The youngest of 8 children, King was born in New York City, New York, the son of Russian-Jewish immigrants Minnie (née Solomon) and Bernard Kniberg, a handbag cutter. He spent his first years on the Lower East Side of Manhattan. Later, King's family moved to Brooklyn. King used humor to survive in the tough neighborhoods. As a child, King performed impersonations on street corners for pennies.
When he was fourteen, King performed "Brother, Can You Spare A Dime" on the radio program Major Bowes Amateur Hour. He lost first prize, but was invited to join a nationwide tour. At fifteen, King dropped out of high school to perform comedy at the Hotel Gradus in the Catskill Mountains. After one joke that made fun of the hotel's owner, King was fired; however, he spent the remainder of that summer and the one that followed as M.C. at Forman's New Prospect Hotel in Mountaindale, New York. He later worked in Canada in a burlesque house while also fighting as a professional boxer. He won twenty straight fights before losing. Nursing a broken nose, King decided to quit boxing and focus on his comedy career. King began working as a doorman at the popular nightclub Leon and Eddie's while performing comedy under the last name of the boxer who beat him, "King".
King began his comedy career with one-liner routines and other material concerning mothers-in-law and Jews. His style of comedy changed when he saw Danny Thomas performing in the early 1950s. King realized that Thomas was talking to his audience, not at them, and was getting a better response. King changed his own style from one-liners to a more conversational style that used everyday life for humor. His comedy inspired other comedians such as Joan Rivers, Jerry Seinfeld, Larry David, Billy Crystal, Robert Klein, and Bill Cosby.
King married Jeanette Sprung in 1947. They had three children, Andrew, Robert, and Elainie Ray. His wife persuaded him to move to Forest Hills, Queens for their children, and later, to Great Neck, Long Island, where he lived for the rest of his life. There, he developed comedy revolving around life in suburbia. With America moving to suburbs, King's humor took off.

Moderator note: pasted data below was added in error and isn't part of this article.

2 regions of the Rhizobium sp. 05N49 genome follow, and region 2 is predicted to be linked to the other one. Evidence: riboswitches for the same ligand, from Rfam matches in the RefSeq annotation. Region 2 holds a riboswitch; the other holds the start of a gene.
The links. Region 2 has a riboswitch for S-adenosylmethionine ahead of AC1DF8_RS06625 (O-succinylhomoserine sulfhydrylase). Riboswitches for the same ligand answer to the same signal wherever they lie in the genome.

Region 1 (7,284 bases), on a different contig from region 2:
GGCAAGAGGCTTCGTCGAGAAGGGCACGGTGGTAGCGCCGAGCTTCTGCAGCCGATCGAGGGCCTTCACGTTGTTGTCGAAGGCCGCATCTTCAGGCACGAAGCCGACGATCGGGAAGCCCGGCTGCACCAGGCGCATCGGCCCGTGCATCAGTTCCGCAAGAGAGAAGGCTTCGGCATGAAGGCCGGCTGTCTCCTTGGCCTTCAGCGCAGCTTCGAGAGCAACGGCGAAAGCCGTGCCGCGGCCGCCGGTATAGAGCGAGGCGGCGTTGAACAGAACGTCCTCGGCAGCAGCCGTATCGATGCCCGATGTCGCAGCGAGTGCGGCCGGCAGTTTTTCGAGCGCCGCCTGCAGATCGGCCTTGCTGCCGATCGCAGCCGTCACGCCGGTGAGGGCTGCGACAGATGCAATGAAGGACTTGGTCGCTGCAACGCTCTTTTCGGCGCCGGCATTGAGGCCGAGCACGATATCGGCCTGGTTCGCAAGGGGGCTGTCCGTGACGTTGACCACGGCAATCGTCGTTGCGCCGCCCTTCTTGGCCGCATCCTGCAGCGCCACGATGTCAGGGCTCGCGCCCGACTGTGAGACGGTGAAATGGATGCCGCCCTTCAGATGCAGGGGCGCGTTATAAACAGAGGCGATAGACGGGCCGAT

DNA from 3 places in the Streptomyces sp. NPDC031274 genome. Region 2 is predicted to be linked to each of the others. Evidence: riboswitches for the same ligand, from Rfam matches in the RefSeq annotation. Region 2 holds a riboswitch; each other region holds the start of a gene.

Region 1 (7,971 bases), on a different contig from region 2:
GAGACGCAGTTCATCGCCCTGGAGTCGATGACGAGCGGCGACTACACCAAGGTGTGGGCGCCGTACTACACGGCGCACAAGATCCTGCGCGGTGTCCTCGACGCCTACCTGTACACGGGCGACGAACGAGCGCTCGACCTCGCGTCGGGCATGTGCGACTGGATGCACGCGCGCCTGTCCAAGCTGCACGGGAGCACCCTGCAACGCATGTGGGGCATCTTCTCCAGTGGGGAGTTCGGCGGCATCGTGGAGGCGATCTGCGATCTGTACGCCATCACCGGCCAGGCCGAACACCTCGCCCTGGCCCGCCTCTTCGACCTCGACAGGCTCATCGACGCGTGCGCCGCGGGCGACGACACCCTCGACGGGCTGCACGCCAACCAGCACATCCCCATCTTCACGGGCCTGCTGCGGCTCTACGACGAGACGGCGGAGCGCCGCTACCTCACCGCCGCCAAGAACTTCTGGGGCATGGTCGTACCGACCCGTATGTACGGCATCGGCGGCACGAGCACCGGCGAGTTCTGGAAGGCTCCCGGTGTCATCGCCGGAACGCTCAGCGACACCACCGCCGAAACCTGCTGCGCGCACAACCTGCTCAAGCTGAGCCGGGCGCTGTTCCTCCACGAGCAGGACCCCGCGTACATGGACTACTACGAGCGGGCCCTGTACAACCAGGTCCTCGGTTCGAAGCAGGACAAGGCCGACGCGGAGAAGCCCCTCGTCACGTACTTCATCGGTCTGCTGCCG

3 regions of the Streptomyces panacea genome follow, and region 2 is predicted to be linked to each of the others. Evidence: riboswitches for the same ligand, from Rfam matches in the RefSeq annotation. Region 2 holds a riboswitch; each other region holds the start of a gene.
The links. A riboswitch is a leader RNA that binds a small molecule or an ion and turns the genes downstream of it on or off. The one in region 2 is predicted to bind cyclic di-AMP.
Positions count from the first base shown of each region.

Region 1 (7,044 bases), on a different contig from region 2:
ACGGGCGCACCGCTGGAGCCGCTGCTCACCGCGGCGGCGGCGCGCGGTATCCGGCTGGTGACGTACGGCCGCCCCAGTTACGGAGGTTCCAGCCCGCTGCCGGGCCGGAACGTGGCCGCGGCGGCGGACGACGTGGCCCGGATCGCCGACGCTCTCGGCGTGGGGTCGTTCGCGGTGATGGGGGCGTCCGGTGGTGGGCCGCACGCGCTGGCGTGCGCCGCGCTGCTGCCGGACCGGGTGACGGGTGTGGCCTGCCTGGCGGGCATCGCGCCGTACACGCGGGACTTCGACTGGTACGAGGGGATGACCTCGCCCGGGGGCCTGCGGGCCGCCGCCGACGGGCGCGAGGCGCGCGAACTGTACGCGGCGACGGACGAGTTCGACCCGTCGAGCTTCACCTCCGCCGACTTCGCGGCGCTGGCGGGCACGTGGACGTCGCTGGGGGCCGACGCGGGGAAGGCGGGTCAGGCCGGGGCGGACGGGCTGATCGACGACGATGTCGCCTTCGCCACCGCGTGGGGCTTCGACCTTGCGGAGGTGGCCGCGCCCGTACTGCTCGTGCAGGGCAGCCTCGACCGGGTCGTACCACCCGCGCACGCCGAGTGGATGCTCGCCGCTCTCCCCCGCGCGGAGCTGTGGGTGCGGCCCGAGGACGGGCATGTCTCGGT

He began opening for celebrities including Judy Garland, Patti Page, Nat King Cole, Billy Eckstine, Lena Horne and Tony Martin. When Martin was cast in the movie Hit the Deck, he suggested King for a part, which resulted in his first movie role. King played small roles in movies in the 1950s, but disliked playing stereotypical roles that he described as "always the sergeant from Brooklyn named Kowalski".
King eventually expanded his range and made a name for himself in a wide variety of films. He often portrayed gangsters, as in Casino (1995) and Night and the City (1992), both starring Robert De Niro, as well as I, the Jury (1982) and Cat's Eye (1985). He frequently worked for director Sidney Lumet, beginning with Bye Bye Braverman (1968) and The Anderson Tapes (1971). Lumet later cast him in a starring role in Just Tell Me What You Want (1980), a provocative comedy about a ruthless business mogul and his TV-producer mistress (Ali MacGraw). He also played himself in an uncredited cameo in Lumet's film Prince of the City (1981).
He had another major role in Memories of Me (1988) as the so-called "king of the Hollywood extras," portraying Billy Crystal's terminally ill father.
Like many other Jewish comics, King worked the Catskill circuit known as the Borscht Belt. His career took off after appearances on The Ed Sullivan Show, The Perry Como Show and The Garry Moore Show. Living just outside New York City, King was frequently available when Sullivan needed an act to fill in for a last-minute cancellation. King also became a regular guest host for The Tonight Show Starring Johnny Carson, and he hosted the Oscars in 1972 and was the MC for President John F. Kennedy's inauguration in 1961. King was the long-standing host of the New York Friar's Club celebrity roasts and also served as the club's historian. He headlined two unsold television pilots on CBS, both titled "The Alan King Show." The first aired on September 8, 1961; the second aired on July 12, 1986.
King was the first recipient (1988) of the award for American Jewish humor from the National Foundation for Jewish Culture. The award was ultimately renamed in his honor.
Throughout his life, King was deeply involved in charity work. He founded the Alan King Medical Center in Jerusalem, raised funds for the Nassau Center for Emotionally Disturbed Children (near his home in Kings Point, New York), and established a chair in dramatic arts at Brandeis University. He also created the Laugh Well program, which sends comedians to hospitals to perform for patients. In the 1970s, King turned his passion for tennis into a pro tournament at Caesars Palace Las Vegas called the Alan King Tennis Classic, which was carried on national TV by the TVS Television Network. He also started the Toyota Comedy Festival. He was survived by his wife—appropriately a theme of one of his most famous routines—Jeanette Sprung, whom he married in 1947, and their three children.
King, who smoked cigars heavily (a fact that came up in his routines from time to time), died at Memorial Sloan-Kettering Cancer Center in Manhattan on May 9, 2004, from lung cancer. He was buried in Mount Hebron Cemetery in Flushing, Queens. The movie Christmas With The Cranks was dedicated to his memory at the end of the credits before the 1492 Pictures logo. He is also referenced in the end credits of Rush Hour 3.